Equipping pupils with the literacy skills they need

In England, one child in three from a disadvantaged background leaves primary school unable to read well. Jonathan Douglas of The National Literacy Trust looks at the link between low literacy and poverty, how to narrow the attainment gap and equip young people with literacy fit for employment and life.

Literacy is at the heart of education. Reading, writing, spoken language and vocabulary are essential to learning in all subjects and without these skills, pupils are unable to access the wider curriculum. For example, if a pupil has a good grasp of geography but cannot understand how to present their knowledge in a piece of written homework, they will not do well in the subject. In science and maths classes, which may not be immediately associated with literacy, pupils need to read and analyse texts and have a working knowledge of specialist words.

The National Curriculum emphasises how good literacy skills provide ‘access to the whole curriculum’ and a ‘foundation for success in all subjects.’ The Department for Education insists that every school must have a rigorous whole-school literacy policy which is implemented systematically across the curriculum, that all teachers view themselves as teachers of literacy and language regardless of their subject specialism and that all schools must do everything possible to ensure pupils can read.

Supporting literacy teaching
As an increased emphasis is placed on embedding literacy across all subjects, a National Literacy Trust survey of over 2,300 teaching professionals, Teachers and Literacy: Their Perceptions, Understanding, Confidence and Awareness, found that teachers want to champion literacy but need more support to meet the literacy requirements of the new National Curriculum. The survey found that while almost all the teachers (95.3 per cent) say it is their job to teach and promote literacy, just two in five (42.4 per cent) say they have particular strategies for teaching literacy that they feel work well and almost a quarter (23.9 per cent) do not feel confident teaching the literacy set out in the new National Curriculum.

The research also found that only half of participants said that they get helpful continued professional development in literacy. This needs to be addressed, as a 2013 report by Ofsted indicated that secondary schools where teachers of all subjects received literacy training and taught it in class saw an improvement in results across the curriculum.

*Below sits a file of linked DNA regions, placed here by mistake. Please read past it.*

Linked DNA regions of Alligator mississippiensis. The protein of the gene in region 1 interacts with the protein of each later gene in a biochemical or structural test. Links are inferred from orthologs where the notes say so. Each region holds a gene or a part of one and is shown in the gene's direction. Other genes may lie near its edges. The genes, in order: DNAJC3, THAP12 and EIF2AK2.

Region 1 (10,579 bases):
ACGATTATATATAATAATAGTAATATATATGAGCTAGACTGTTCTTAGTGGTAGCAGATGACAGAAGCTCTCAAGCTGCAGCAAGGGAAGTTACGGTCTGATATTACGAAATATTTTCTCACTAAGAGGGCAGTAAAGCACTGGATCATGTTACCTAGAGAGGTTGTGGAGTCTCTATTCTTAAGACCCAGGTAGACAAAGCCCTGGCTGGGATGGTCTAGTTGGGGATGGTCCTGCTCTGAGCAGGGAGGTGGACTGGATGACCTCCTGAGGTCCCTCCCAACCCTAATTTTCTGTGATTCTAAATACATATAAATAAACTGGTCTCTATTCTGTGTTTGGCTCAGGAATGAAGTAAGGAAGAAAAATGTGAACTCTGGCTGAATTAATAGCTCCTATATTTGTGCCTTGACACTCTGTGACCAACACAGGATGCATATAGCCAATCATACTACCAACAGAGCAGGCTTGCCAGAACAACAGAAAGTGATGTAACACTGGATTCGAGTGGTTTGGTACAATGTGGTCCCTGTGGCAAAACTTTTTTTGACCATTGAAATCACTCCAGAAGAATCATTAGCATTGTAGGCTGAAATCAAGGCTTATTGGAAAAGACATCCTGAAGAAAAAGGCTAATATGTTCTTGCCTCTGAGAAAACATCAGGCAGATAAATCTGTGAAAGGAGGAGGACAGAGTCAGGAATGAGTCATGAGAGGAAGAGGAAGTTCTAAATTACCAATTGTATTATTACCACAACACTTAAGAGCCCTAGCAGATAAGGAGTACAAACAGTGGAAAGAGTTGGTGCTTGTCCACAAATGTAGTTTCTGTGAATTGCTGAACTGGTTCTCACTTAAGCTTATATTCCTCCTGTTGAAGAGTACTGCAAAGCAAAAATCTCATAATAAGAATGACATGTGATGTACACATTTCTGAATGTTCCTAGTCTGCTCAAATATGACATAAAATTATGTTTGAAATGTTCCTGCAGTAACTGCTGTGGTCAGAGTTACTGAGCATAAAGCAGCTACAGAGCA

The National Literacy Trust’s new Language and Literacy Within the Curriculum reports that continued professional development training helps teachers to develop their skills for teaching literacy in their subject by drawing on expertise from a wide range of schools. The training develops subject leaders’ literacy pedagogy and equips literacy leaders with tools for the audit, evaluation, monitoring and implementation of literacy strategies in their school.

A culture of enjoyment
Reading for enjoyment is key to encouraging pupils to adopt more positive attitudes towards literacy as well as improving their attainment. The National Literacy Trust’s research, Children’s and Young People’s Reading in 2014, found that children who enjoy reading ‘very much’ are three times more likely to read above the level expected for their age, compared with their peers who do not enjoy reading at all. The more a child reads, the better their writing is also likely to be, as well as their speaking and listening skills.

Events, competitions, whole-school reading initiatives and book corners can all help to develop a culture of reading for enjoyment - the National Literacy Trust Network offers a wealth of resources and ideas to help teachers to promote reading for pleasure across the school. The challenge for teachers is how to engage their pupils by increasing the demand for reading across their school by helping pupils to find a text that unlocks a whole new world of ideas and viewpoints or one that can help them to explore their own identities, situations and aspirations.

Making reading relevant
One tactic to engage some of the most reluctant readers is to use their interests and influences to make reading relevant to their lives. Evidence consistently shows that boys in particular are at significant risk of underachievement in reading and writing. The National Literacy Trust’s Premier League Reading Stars programme uses the motivational power of football to boost literacy outcomes. The programme builds on evidence that footballers can influence the way young people view reading, particularly among boys and pupils eligible for free school meals. Over ten sessions, pupils are introduced to a range of different reading materials, including newspaper reports and website pages, and learn skills like skimming and scanning. Evaluation shows that three out of four participants make six months reading progress or more.

Being literate reaches far beyond classrooms – reading, writing, speaking and listening skills will have a huge impact on students’ future lives. According to the Organisation for Economic Cooperation and Development (OECD), ‘adults with good literacy skills (the equivalent of a good English Language GCSE or better) are much more likely to be in work than those with lower levels of literacy: 83 per cent compared to 55 per cent’. The same report shows that literacy skills also have a strong impact on wider social outcomes: ‘adults in England with low literacy levels have twice the odds of reporting low levels of trust as their peers with high literacy, and three times the odds of reporting poor health’.

Without language and literacy skills, a young person’s life chances are severely diminished; their employability, health, confidence and happiness are all compromised.
Teachers have a vital role in equipping pupils with the literacy they need to fulfil their potential.

Further information